Review of Death of Innocence: The Foxworth Coven book one by Kayden MacLeod
I actually took the time to look up The Foxworth Coven Book One: Death of Innocence by Kayden MacLeod on Amazon because I wanted to see what the cover looked like in color. That’s the one drawback of having a Kindle, isn’t it?
I love vampire books. They’re a weakness. I particularly have a weakness for vampire books with twists. Death of Innocence has both.
Canya, a human with a trace of vampire blood, suffers from a harsh home life and longs to escape into a life with her rich lover, the father of her unborn child. He, however, has other ideas. Not wanting to be shackled to poor, desperate Canya he pays an unscrupulous doctor for poison to take care of both of his problems. He leaves her dying in the woods not knowing that an unusual Good Samaritan is nearby.
Gregory Foxworth, heir to the Surrey vampire Coven, overhears Canya’s mental anguish and uses his powers to save her life and send her back home safe and sound. Or so he thinks. Canya’s respite is short lived. She’s soon tossed out on her ear in the streets with the whole populace of the village shunning and ridiculing her for her foolishness of claiming that the son of the towns’ richest man tried to kill her. Gregory once more rides to her rescue and takes her back with him to his home, offering her sanctuary, friendship, family and eventually immortality.
There is, of course, a snake in this little garden in the form of Antonio, Gregory’s adopted brother. His entire European Coven had been slaughtered leaving him the only survivor. Antonio snaps plunging the family into a maelstrom of blood, chaos and vampire court politics. These are not Bram Stoker’s vampires, though there’s a lovely little tribute to that Gothic author in the book. There are different classes of vampires from purebloods and purebreds like Gregory and his parents and brother Corbin to the created like Canya, all the way up the Originals, mysterious super power beings who were the first vampires to step out of the mists. You only get to meet one of the Originals in this book, Manuel, but I really want to know more about them.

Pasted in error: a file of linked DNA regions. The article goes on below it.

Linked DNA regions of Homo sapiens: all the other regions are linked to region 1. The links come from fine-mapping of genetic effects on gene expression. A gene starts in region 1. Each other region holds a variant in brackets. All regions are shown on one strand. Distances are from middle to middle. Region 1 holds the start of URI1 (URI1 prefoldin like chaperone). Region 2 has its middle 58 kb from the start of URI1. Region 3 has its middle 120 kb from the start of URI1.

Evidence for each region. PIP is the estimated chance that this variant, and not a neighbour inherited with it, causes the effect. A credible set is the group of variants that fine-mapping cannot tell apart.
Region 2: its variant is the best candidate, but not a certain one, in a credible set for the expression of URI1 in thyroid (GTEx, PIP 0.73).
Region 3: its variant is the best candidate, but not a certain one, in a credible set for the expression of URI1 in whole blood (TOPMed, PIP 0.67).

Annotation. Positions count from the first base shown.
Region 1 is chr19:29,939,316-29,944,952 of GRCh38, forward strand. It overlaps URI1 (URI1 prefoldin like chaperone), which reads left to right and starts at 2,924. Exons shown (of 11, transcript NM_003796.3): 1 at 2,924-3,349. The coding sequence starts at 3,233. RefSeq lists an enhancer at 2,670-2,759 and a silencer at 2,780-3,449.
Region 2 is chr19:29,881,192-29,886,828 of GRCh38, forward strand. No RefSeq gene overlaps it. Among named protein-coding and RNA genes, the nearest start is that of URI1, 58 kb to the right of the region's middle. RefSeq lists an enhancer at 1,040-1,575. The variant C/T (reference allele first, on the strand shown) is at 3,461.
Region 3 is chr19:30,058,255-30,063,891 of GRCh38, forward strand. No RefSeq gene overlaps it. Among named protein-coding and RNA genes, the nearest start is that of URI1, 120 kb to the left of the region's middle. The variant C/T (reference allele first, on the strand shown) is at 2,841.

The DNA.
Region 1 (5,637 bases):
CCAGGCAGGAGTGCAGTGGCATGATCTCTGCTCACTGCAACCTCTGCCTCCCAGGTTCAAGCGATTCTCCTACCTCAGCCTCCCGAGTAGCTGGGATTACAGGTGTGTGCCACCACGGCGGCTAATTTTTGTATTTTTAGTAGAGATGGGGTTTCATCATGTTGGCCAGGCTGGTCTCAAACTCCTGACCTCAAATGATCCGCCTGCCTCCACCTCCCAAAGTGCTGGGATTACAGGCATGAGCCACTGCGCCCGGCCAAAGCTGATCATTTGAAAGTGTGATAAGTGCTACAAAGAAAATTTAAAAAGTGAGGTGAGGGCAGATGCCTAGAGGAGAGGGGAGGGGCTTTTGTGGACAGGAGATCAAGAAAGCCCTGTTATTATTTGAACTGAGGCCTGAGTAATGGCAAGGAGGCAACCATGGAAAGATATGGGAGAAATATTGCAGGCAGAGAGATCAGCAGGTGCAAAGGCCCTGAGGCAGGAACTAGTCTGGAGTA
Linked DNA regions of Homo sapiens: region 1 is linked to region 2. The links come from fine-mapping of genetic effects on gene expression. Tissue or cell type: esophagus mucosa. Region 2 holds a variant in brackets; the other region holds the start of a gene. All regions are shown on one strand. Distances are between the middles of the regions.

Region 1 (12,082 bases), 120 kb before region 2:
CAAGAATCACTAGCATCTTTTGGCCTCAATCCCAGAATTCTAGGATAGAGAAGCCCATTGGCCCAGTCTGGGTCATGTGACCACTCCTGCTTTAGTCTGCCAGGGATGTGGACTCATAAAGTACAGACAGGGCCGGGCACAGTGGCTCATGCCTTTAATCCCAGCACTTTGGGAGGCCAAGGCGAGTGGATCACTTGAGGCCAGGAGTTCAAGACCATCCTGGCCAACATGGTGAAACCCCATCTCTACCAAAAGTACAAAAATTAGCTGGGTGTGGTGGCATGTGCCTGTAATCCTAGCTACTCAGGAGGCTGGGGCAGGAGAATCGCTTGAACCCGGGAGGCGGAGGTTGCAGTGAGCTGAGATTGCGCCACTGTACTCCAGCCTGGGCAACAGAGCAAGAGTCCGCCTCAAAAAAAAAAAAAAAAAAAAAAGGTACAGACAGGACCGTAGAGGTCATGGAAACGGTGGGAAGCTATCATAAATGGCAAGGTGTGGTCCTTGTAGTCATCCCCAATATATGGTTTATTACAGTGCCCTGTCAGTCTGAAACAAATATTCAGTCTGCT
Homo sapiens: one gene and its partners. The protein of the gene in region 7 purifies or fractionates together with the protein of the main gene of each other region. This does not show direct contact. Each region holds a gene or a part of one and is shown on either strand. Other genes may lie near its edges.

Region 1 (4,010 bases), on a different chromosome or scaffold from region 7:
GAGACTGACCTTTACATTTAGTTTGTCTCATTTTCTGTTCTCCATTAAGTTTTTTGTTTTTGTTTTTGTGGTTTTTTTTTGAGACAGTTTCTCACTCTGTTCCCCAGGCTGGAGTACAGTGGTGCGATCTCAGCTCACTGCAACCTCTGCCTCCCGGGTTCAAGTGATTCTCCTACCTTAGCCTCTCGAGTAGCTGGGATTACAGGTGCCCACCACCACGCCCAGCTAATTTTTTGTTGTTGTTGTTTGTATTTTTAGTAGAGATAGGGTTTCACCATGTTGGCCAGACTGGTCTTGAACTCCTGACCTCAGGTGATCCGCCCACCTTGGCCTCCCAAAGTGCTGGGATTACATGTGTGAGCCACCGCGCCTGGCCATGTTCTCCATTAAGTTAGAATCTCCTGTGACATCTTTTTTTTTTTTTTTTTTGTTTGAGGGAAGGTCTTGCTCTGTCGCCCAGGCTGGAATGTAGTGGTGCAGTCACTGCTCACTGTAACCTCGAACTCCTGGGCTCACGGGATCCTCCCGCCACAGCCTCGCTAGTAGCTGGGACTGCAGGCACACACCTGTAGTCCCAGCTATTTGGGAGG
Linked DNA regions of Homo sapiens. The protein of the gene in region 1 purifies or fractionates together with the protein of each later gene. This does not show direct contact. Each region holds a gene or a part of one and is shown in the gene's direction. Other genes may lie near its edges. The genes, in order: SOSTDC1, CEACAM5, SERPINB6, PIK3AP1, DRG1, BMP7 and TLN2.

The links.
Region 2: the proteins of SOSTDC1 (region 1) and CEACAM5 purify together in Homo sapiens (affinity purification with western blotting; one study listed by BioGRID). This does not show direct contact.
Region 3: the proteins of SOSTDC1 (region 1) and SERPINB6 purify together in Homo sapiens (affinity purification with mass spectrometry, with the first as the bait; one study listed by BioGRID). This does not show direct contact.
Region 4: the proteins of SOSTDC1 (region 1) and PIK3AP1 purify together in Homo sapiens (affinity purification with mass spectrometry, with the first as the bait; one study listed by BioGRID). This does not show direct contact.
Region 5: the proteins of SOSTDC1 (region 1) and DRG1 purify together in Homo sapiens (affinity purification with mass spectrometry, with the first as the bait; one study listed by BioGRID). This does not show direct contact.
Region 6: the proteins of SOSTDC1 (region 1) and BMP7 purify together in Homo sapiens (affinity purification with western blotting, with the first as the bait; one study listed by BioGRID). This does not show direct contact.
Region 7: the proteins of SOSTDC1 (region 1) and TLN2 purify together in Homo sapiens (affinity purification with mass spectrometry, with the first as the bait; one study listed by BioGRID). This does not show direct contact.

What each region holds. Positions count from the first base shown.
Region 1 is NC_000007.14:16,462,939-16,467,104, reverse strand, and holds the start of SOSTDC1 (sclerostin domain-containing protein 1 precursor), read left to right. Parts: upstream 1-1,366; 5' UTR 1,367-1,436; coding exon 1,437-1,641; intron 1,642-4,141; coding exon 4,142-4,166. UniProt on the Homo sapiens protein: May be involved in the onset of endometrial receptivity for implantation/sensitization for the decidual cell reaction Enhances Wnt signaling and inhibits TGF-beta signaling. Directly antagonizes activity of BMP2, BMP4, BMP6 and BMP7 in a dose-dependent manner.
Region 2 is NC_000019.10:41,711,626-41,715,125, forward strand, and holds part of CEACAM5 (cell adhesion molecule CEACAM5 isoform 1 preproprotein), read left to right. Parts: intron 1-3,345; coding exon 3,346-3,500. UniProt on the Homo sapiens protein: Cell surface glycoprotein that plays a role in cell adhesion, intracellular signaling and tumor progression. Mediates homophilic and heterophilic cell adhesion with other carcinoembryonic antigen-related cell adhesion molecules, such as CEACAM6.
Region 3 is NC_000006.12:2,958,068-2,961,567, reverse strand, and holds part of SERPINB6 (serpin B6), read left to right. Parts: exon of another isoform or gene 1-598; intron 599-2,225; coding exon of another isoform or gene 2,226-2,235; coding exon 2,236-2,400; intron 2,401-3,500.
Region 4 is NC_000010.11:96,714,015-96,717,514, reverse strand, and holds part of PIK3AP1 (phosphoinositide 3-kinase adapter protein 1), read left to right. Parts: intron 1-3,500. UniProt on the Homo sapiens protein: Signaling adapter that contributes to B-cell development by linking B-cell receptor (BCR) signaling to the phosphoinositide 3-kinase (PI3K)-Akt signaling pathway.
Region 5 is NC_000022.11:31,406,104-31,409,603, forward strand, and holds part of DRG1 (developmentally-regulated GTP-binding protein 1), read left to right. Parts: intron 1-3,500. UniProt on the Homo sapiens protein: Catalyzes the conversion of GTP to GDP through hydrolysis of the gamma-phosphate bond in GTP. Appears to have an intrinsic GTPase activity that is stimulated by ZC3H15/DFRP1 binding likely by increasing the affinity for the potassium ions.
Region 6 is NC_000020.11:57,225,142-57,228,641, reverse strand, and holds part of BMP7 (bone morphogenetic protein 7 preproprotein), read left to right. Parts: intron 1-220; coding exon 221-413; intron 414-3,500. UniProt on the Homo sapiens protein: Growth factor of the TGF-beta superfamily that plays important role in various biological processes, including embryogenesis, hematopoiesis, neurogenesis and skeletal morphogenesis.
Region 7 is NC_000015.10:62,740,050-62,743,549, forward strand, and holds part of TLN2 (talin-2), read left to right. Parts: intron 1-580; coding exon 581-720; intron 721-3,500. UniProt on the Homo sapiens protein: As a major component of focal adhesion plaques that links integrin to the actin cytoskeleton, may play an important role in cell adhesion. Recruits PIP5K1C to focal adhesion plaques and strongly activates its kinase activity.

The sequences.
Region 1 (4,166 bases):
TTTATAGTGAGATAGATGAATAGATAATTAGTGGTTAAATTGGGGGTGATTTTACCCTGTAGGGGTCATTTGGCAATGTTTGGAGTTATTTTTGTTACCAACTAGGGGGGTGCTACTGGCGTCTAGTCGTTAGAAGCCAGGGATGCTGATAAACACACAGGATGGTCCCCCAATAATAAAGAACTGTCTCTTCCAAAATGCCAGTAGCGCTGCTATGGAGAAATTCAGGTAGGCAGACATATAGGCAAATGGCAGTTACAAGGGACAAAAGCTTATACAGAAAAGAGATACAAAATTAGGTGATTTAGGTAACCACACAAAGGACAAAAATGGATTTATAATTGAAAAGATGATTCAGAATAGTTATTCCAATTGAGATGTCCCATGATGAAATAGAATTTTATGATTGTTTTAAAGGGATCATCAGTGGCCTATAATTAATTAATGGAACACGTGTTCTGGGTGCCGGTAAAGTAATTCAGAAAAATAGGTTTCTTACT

I really liked Gregory, though his family (with the glaring exception of Antonio) seems to be much too good to be true at times. Canya was difficult for me to bond with (no pun intended). She’s a little too forgiving for me. When under Antonio’s spell she’s forced to kill the man who’d originally caused her shame she agonizes over it. She endures horrible things and always seem to spring back a little too readily. Honestly, if I’d been under half of her strain I’d have snapped long before then. Gregory’s anger, pain and desperation felt much more real to me. I really felt it when he made a deal with a deity to save Canya.
This is a nice quick read. In retrospect I should have slowed down from time to time. The dual first person narrative occasionally confused he. The narrative voices of Gregory and Canya were sometimes too similar so I had to look back and see who was telling this part of the story.
Death of Innocence is a great summer read. It’s steamy enough to require a dip in the pool and Antonio is an intriguing villain. You really never know exactly what he’s thinking and what he’ll do next which lends a delicious uncertainty to the book. I know not all the questions were answered. It’s only book one, after all and I have a sneaking suspicion that one of the reasons Antonio was so unpredictable is that someone else is yanking his chain, but I suppose I’ll have to wait until Book Two to find out!
Death of Innocence published by Solstice Publishing is currently available in eBook format through Amazon or on the Solstice website. Take a moment and wander into the Canadian wilderness just after the turn of the 20th century. You never know, the mysterious blue eyed stranger who decides to walk with you in the sunlight might be more than he seems.
I told you they weren’t your typical Bela Lugosi vampires!